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NwAvGuy: The Audio Genius Who Vanished

An anonymous engineer created some of the best DIY audio designs—and his fans want to know where he went

4 min read
Illustration of man head background with small shadow of man walking inside spiral.
Illustration: Brian Stauffer

Some audiophiles spare no expense to get the very best sound-reproduction equipment money can buy. They will happily plunk down US $20,000 for a pair of loudspeakers or pay $1600 for one of the more highly regarded preamplifiers. And price tags an order of magnitude higher are not unheard of.

Expensive stuff looks great and impresses your friends, but does spending more really ensure that you’ll get a better product? Blind testing has proved that proposition is no more true for audio gear than it is for wine. Still, many people who manufacture or review audio equipment persist in making subjective judgments, which are often influenced by the price tag. This practice badly irritated an anonymous electrical engineer known to the world only by his online moniker, NwAvGuy.

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The Godfather of South Korea’s Chip Industry

How Kim Choong-Ki helped the nation become a semiconductor superpower

15 min read
A man in a dark suit, bald with some grey hair, leans against a shiny blue wall, in which he is reflected.

Kim Choong-Ki, now an emeritus professor at Korea Advanced Institute of Science and Technology, was the first professor in South Korea to systematically teach semiconductor engineering.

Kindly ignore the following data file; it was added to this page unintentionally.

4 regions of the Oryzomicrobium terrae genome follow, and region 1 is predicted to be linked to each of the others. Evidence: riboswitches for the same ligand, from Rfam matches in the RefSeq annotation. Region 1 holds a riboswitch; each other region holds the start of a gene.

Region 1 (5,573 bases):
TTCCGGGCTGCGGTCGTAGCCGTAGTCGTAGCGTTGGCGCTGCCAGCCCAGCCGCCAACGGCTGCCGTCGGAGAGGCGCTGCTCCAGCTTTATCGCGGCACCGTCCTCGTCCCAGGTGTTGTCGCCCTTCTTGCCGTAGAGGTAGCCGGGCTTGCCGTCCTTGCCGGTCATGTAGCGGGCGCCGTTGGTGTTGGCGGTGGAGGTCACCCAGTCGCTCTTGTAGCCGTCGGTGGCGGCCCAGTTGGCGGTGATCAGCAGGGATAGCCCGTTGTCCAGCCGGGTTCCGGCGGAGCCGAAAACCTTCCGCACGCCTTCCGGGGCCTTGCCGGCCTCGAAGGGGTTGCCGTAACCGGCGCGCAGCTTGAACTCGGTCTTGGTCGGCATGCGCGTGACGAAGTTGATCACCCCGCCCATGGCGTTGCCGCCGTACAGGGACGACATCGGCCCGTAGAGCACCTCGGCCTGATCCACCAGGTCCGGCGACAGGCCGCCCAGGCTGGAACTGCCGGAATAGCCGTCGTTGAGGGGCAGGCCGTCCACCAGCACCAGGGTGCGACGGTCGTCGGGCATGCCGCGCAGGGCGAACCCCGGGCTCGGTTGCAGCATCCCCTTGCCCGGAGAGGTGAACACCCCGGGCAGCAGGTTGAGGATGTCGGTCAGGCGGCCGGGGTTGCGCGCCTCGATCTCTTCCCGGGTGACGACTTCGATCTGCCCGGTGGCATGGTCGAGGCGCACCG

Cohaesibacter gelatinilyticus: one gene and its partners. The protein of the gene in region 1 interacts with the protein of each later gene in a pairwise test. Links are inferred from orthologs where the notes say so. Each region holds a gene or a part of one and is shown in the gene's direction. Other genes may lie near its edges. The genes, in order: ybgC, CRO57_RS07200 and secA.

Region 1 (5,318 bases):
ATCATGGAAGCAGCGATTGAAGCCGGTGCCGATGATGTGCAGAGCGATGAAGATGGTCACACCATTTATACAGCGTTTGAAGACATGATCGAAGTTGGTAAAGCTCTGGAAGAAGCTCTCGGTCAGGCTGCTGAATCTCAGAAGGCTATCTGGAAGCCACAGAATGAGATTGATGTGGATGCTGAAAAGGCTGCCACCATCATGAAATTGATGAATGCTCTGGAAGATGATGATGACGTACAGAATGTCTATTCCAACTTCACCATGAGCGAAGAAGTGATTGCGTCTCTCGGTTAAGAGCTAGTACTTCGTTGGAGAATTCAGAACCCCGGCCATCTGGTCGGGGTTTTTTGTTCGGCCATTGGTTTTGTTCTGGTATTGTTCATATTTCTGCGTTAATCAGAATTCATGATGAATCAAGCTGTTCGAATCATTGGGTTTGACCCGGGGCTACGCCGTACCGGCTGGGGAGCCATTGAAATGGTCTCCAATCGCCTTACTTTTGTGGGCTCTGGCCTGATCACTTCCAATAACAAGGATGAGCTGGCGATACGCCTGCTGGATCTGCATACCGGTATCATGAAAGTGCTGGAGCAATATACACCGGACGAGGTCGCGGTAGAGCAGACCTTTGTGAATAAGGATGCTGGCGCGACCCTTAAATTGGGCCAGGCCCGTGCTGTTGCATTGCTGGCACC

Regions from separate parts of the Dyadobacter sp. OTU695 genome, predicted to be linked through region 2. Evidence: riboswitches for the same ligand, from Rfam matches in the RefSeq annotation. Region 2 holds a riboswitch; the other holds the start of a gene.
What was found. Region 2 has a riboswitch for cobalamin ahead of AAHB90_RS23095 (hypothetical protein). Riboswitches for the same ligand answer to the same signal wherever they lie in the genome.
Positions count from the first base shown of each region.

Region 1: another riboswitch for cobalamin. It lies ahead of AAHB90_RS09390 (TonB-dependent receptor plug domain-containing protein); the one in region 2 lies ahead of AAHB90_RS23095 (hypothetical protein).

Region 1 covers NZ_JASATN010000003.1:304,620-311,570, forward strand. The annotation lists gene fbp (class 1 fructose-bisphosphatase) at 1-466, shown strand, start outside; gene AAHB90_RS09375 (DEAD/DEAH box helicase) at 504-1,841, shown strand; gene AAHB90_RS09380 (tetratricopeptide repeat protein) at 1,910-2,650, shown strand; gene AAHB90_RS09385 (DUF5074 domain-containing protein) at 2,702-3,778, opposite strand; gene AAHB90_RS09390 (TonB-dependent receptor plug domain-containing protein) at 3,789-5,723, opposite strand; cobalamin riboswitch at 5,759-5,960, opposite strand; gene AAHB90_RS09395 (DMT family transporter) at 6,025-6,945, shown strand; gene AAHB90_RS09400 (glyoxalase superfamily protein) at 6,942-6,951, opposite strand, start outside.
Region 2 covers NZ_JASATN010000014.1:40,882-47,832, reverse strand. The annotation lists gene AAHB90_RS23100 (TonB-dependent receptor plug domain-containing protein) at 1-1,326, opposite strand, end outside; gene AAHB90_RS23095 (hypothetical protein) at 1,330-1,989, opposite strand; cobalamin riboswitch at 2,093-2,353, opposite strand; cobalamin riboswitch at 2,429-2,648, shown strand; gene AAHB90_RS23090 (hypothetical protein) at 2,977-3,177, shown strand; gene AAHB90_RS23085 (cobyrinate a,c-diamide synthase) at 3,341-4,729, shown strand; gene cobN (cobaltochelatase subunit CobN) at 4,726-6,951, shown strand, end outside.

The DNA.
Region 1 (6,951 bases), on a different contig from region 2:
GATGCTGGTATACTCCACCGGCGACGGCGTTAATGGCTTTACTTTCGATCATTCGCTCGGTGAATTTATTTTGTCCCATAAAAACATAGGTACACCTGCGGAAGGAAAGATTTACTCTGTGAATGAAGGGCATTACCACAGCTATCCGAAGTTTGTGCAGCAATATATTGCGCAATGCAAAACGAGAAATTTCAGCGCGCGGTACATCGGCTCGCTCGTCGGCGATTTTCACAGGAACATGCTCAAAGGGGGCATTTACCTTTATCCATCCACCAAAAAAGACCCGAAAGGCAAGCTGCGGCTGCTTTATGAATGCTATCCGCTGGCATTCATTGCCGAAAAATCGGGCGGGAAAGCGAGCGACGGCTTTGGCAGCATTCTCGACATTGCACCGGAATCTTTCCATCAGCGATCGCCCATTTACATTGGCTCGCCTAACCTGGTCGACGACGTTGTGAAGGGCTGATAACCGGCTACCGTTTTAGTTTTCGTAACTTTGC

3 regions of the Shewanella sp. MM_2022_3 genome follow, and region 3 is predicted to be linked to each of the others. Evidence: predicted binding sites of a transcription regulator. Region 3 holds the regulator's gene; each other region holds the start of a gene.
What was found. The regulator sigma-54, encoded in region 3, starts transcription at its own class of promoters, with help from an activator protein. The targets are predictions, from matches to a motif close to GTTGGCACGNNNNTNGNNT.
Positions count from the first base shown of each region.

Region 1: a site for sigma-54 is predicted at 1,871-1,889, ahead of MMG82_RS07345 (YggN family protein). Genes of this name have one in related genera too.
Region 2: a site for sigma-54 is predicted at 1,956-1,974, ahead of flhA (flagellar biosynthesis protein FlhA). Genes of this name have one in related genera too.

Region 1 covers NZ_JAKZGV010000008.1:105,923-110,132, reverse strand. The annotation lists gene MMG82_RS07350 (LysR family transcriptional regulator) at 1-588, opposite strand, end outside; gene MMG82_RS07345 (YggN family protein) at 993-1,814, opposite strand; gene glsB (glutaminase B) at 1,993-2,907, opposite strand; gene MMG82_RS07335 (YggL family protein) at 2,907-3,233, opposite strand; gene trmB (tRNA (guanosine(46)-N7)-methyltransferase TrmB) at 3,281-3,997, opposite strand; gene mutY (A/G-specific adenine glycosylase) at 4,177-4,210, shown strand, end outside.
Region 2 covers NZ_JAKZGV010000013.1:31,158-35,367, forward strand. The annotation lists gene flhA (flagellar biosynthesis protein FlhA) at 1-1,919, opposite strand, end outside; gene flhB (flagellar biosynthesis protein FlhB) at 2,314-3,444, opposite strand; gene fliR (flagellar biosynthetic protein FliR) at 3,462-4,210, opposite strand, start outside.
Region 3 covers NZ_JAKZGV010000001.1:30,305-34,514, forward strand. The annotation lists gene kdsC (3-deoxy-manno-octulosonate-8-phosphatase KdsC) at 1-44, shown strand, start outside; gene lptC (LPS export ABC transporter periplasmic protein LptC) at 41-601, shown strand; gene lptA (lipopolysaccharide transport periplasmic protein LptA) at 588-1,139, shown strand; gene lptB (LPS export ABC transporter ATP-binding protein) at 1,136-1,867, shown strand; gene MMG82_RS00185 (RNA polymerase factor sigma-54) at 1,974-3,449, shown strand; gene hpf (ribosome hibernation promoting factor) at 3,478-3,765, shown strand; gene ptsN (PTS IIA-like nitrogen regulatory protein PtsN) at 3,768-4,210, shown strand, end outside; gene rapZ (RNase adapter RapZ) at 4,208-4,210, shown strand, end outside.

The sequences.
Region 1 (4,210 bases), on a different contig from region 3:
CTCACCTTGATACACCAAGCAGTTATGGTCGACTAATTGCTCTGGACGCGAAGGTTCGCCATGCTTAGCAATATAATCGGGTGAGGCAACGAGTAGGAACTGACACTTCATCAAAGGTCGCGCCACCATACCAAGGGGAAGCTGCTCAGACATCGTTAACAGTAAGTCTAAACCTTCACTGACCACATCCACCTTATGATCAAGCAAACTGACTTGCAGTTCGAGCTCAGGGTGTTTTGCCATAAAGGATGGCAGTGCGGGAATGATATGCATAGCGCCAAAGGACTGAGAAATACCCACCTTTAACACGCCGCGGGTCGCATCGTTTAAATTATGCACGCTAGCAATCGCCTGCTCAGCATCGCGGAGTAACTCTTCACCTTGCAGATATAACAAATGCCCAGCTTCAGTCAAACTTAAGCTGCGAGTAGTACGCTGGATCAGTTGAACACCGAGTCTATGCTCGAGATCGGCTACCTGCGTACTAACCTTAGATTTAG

Korea Academy of Science and Technology

They were called “Kim’s Mafia.” Kim Choong-Ki himself wouldn’t have put it that way. But it was true what semiconductor engineers in South Korea whispered about his former students: They were everywhere.

Starting in the mid-1980s, as chip manufacturing in the country accelerated, engineers who had studied under Kim at Korea Advanced Institute of Science and Technology (KAIST) assumed top posts in the industry as well as coveted positions teaching or researching semiconductors at universities and government institutes. By the beginning of the 21st century, South Korea had become a dominant power in the global semiconductor market, meeting more than 60 percent of international demand for memory chips alone. Around the world, many of Kim’s protégés were lauded for their brilliant success in transforming the economy of a nation that had just started assembling radio sets in 1959 and was fabricating outdated memory chips in the early ’80s.

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